In recent years the user experience of consumer electronics, new government legislation, and the push for increased system efficiency have conspired to drive significant advances within the in-building security or intrusion detection system solutions market requirements and functional design targets. Traditional sensor types, connectivity, control interfaces, and power sourcing have all been affected to a varying degree, driving a significant shift in the look, feel, and operation of these somewhat ubiquitous applications. Historically, intrusion detection systems were mostly a simple wired set of hardware consisting of control panels, door/window contacts, and perhaps a passive motion sensor (or two) that carried minimal software integration and/or operational intricacy. Over the past decade, however, both residential and commercial building customer demands have influenced the complexity and utility of the individual components and the complete functionality of these system solutions.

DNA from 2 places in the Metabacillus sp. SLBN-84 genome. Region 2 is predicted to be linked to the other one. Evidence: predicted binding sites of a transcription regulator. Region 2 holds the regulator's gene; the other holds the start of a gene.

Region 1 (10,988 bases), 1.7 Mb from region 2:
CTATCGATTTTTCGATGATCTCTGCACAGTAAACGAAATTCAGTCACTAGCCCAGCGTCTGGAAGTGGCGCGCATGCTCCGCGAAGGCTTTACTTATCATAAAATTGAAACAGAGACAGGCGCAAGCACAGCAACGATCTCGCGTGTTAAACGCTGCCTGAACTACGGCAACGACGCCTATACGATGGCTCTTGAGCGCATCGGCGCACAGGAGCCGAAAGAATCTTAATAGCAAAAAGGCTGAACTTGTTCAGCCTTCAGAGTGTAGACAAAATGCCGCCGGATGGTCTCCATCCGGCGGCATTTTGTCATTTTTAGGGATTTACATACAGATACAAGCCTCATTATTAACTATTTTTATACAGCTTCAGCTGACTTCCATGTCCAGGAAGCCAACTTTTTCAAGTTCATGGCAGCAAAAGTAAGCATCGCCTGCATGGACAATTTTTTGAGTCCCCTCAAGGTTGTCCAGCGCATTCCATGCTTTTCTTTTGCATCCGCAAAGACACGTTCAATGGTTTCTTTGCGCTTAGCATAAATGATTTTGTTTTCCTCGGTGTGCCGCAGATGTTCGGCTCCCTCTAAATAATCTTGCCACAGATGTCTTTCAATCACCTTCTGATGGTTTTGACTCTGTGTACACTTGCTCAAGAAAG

One of the first drivers of this evolution was new government legislation being enacted in many regions of the world specifically in the developing world and countries where there is a large chasm between the classes of population. Most impactful has been a mandate that first-order threat verification must be conducted prior to dispatching emergency services. This was due to a significant increase in the false alarm rates and erroneous deployments of municipal resources (police, fire, EMS). In order to adhere to this mandate, two separate but connected actions were undertaken. First, the system development OEMs added new sensor technology to the hardware itself, and second, the system service providers enhanced the level of remote monitoring by human personnel.